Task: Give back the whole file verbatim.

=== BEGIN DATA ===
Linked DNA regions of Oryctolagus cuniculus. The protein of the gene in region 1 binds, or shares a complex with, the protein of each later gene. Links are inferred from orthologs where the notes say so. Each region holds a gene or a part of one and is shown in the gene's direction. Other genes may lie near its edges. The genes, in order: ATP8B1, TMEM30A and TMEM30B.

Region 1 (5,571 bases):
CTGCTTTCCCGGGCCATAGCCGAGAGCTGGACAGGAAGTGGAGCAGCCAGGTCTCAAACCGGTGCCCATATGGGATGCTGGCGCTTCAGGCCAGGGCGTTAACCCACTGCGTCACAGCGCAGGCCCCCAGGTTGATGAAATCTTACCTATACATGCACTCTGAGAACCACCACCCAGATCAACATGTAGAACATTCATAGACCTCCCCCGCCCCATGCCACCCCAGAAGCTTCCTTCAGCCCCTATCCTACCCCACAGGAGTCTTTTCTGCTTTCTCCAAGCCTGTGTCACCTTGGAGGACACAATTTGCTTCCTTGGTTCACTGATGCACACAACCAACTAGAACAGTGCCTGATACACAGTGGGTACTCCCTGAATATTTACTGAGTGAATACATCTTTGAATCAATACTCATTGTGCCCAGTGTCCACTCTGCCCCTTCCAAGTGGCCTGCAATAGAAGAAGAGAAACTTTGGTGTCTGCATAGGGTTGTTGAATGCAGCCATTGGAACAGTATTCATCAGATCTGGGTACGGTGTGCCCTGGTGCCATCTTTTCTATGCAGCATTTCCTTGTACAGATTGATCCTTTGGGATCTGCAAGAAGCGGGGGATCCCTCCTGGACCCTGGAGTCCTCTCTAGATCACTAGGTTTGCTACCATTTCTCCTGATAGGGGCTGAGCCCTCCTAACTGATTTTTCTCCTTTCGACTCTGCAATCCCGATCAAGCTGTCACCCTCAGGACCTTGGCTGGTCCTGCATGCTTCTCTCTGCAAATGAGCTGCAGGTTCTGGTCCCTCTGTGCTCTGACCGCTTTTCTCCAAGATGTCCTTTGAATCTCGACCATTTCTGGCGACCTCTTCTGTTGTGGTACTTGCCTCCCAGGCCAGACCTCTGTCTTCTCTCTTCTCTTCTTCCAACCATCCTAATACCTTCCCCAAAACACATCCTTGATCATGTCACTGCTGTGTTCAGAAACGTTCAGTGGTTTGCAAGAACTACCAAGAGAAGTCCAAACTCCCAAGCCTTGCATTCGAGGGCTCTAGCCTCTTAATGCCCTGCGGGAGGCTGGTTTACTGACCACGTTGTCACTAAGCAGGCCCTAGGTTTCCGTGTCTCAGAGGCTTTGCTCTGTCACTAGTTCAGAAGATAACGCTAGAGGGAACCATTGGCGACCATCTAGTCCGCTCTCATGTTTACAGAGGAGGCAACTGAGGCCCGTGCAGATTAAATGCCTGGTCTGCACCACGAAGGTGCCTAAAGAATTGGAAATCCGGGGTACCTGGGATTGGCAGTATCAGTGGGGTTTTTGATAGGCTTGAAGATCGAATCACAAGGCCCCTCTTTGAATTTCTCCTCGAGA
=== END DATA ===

Linked DNA regions of Oryctolagus cuniculus. The protein of the gene in region 1 binds, or shares a complex with, the protein of each later gene. Links are inferred from orthologs where the notes say so. Each region holds a gene or a part of one and is shown in the gene's direction. Other genes may lie near its edges. The genes, in order: ATP8B1, TMEM30A and TMEM30B.

Region 1 (5,571 bases):
CTGCTTTCCCGGGCCATAGCCGAGAGCTGGACAGGAAGTGGAGCAGCCAGGTCTCAAACCGGTGCCCATATGGGATGCTGGCGCTTCAGGCCAGGGCGTTAACCCACTGCGTCACAGCGCAGGCCCCCAGGTTGATGAAATCTTACCTATACATGCACTCTGAGAACCACCACCCAGATCAACATGTAGAACATTCATAGACCTCCCCCGCCCCATGCCACCCCAGAAGCTTCCTTCAGCCCCTATCCTACCCCACAGGAGTCTTTTCTGCTTTCTCCAAGCCTGTGTCACCTTGGAGGACACAATTTGCTTCCTTGGTTCACTGATGCACACAACCAACTAGAACAGTGCCTGATACACAGTGGGTACTCCCTGAATATTTACTGAGTGAATACATCTTTGAATCAATACTCATTGTGCCCAGTGTCCACTCTGCCCCTTCCAAGTGGCCTGCAATAGAAGAAGAGAAACTTTGGTGTCTGCATAGGGTTGTTGAATGCAGCCATTGGAACAGTATTCATCAGATCTGGGTACGGTGTGCCCTGGTGCCATCTTTTCTATGCAGCATTTCCTTGTACAGATTGATCCTTTGGGATCTGCAAGAAGCGGGGGATCCCTCCTGGACCCTGGAGTCCTCTCTAGATCACTAGGTTTGCTACCATTTCTCCTGATAGGGGCTGAGCCCTCCTAACTGATTTTTCTCCTTTCGACTCTGCAATCCCGATCAAGCTGTCACCCTCAGGACCTTGGCTGGTCCTGCATGCTTCTCTCTGCAAATGAGCTGCAGGTTCTGGTCCCTCTGTGCTCTGACCGCTTTTCTCCAAGATGTCCTTTGAATCTCGACCATTTCTGGCGACCTCTTCTGTTGTGGTACTTGCCTCCCAGGCCAGACCTCTGTCTTCTCTCTTCTCTTCTTCCAACCATCCTAATACCTTCCCCAAAACACATCCTTGATCATGTCACTGCTGTGTTCAGAAACGTTCAGTGGTTTGCAAGAACTACCAAGAGAAGTCCAAACTCCCAAGCCTTGCATTCGAGGGCTCTAGCCTCTTAATGCCCTGCGGGAGGCTGGTTTACTGACCACGTTGTCACTAAGCAGGCCCTAGGTTTCCGTGTCTCAGAGGCTTTGCTCTGTCACTAGTTCAGAAGATAACGCTAGAGGGAACCATTGGCGACCATCTAGTCCGCTCTCATGTTTACAGAGGAGGCAACTGAGGCCCGTGCAGATTAAATGCCTGGTCTGCACCACGAAGGTGCCTAAAGAATTGGAAATCCGGGGTACCTGGGATTGGCAGTATCAGTGGGGTTTTTGATAGGCTTGAAGATCGAATCACAAGGCCCCTCTTTGAATTTCTCCTCGAGA